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Legislative Assembly for the ACT: 2005 Week 4 Hansard (17 March) . . Page.. 1136..


Stock Bill 2005

Mr Stanhope , pursuant to notice, presented the bill, its explanatory statement and a Human Rights Act compatibility statement.

Title read by Clerk.

MR STANHOPE (Ginninderra-Chief Minister, Attorney-General, Minister for the Environment and Minister for Arts, Heritage and Indigenous Affairs) (10.50): I move:

That this bill be agreed to in principle

Mr Speaker, I am pleased to present the Stock Bill 2005. As I mentioned in the presentation speech on the Animal Diseases Bill just tabled, this bill will allow the government to take effective action to deal with straying stock and recover the costs associated with the management of straying stock.

It will also complement the Animal Diseases Bill by updating the procedures required to move stock and use marks so that appropriate records are maintained for disease tracking purposes. Mr Speaker, I commend the Stock Bill 2005 to the Assembly.

Debate (on motion by Mrs Dunne ) adjourned to the next sitting.

Pest Plants and Animals Bill 2005

Mr Stanhope , pursuant to notice, presented the bill, its explanatory statement and a Human Rights Act compatibility statement.

Title read by Clerk.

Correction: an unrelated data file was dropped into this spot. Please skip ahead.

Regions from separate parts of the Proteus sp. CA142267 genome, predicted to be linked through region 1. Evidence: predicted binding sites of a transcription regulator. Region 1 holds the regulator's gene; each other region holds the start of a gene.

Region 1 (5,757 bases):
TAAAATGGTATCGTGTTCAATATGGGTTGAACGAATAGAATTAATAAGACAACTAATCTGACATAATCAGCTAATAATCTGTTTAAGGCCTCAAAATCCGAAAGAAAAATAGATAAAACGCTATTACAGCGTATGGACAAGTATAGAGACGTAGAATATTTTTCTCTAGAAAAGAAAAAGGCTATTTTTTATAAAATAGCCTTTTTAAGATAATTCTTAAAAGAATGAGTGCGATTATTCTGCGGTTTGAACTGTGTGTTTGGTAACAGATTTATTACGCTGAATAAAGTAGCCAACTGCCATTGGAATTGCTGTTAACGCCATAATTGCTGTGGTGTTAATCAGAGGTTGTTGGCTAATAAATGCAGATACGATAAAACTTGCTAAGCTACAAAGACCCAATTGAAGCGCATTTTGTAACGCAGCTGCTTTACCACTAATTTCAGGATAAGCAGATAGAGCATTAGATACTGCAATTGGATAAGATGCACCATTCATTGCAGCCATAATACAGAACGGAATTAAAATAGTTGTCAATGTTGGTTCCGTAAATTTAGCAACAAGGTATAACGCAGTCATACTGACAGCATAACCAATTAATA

MR STANHOPE (Ginninderra-Chief Minister, Attorney-General, Minister for the Environment and Minister for Arts, Heritage and Indigenous Affairs) (10.51): I move:

That this bill be agreed to in principle.

Mr Speaker, I bring to the Assembly today a bill for the regulation of pest plants and animals in the ACT. Pest plants and animals harm the natural environment and have a significant economic impact on natural resource management and agricultural activities. The extent of pest plant and animal infestation in the ACT and the potential for the introduction of new invasive species are of growing concern.

Each year, the ACT government expends in excess of $1.5 million to control environmental weeds and pest animals on publicly managed lands. Considerable effort and expenditure is also made by rural lessees to reduce the economic loss and environmental damage caused by invasive species.

In May 2001 a discussion paper on existing weed and animal pests legislation was released for public consultation. The paper canvassed views on a number of key proposals to more effectively manage pest problems in the territory. Community


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